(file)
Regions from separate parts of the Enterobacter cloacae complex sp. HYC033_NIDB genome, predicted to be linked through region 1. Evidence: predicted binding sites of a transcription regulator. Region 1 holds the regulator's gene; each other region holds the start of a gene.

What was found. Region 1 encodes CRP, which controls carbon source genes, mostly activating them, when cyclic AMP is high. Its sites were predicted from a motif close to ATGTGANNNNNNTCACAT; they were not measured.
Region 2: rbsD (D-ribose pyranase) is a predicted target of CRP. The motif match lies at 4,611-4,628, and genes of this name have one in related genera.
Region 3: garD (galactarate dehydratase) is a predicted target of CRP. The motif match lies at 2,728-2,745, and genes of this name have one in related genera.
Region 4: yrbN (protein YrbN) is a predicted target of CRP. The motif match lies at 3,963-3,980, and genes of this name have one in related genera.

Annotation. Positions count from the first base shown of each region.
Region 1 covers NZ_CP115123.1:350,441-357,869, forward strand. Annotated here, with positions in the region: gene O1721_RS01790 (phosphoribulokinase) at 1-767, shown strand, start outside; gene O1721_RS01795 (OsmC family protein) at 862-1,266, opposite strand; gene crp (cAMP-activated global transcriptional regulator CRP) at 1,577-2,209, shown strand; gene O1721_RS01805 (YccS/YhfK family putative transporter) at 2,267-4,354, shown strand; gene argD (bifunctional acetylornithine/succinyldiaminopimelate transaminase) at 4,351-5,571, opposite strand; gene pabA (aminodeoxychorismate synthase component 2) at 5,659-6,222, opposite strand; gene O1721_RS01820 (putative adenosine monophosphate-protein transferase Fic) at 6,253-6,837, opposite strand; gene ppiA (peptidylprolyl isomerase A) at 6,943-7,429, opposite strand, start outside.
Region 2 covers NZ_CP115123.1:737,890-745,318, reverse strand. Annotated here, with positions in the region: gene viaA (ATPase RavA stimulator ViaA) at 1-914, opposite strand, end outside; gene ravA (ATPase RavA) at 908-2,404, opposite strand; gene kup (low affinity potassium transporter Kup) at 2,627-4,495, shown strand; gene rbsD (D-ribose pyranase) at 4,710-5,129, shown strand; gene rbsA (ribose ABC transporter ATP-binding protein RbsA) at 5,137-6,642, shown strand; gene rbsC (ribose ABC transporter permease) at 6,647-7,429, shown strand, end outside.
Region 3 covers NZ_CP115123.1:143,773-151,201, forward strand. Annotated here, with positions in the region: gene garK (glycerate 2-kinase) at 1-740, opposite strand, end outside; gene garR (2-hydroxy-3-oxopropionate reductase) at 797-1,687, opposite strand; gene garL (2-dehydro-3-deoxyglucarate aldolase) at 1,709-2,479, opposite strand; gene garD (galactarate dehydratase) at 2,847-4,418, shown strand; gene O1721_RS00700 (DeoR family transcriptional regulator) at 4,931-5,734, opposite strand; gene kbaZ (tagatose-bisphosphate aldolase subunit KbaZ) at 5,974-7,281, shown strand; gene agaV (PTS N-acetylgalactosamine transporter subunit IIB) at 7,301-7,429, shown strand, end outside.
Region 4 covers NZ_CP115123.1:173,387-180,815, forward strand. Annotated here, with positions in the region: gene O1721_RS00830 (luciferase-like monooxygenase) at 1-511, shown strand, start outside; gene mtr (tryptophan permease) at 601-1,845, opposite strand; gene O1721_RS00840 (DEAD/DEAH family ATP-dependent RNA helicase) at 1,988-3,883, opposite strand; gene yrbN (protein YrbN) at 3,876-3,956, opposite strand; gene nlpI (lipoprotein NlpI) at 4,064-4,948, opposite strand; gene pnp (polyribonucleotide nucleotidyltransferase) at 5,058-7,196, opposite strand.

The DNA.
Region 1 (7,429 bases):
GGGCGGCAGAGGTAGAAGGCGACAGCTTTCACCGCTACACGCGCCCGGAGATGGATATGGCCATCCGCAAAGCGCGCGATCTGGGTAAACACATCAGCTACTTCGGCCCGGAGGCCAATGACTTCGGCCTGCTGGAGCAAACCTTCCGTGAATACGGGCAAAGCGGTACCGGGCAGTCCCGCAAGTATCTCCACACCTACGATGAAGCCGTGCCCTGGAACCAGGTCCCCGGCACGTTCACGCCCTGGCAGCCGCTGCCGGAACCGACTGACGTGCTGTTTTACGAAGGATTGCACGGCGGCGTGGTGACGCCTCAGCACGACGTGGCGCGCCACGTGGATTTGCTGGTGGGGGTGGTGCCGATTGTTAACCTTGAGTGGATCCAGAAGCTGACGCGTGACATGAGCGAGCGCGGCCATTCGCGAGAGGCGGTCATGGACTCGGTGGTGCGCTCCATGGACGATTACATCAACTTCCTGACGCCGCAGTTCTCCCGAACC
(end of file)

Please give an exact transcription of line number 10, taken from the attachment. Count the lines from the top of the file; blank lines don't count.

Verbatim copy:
Region 4 covers NZ_CP115123.1:173,387-180,815, forward strand. Annotated here, with positions in the region: gene O1721_RS00830 (luciferase-like monooxygenase) at 1-511, shown strand, start outside; gene mtr (tryptophan permease) at 601-1,845, opposite strand; gene O1721_RS00840 (DEAD/DEAH family ATP-dependent RNA helicase) at 1,988-3,883, opposite strand; gene yrbN (protein YrbN) at 3,876-3,956, opposite strand; gene nlpI (lipoprotein NlpI) at 4,064-4,948, opposite strand; gene pnp (polyribonucleotide nucleotidyltransferase) at 5,058-7,196, opposite strand.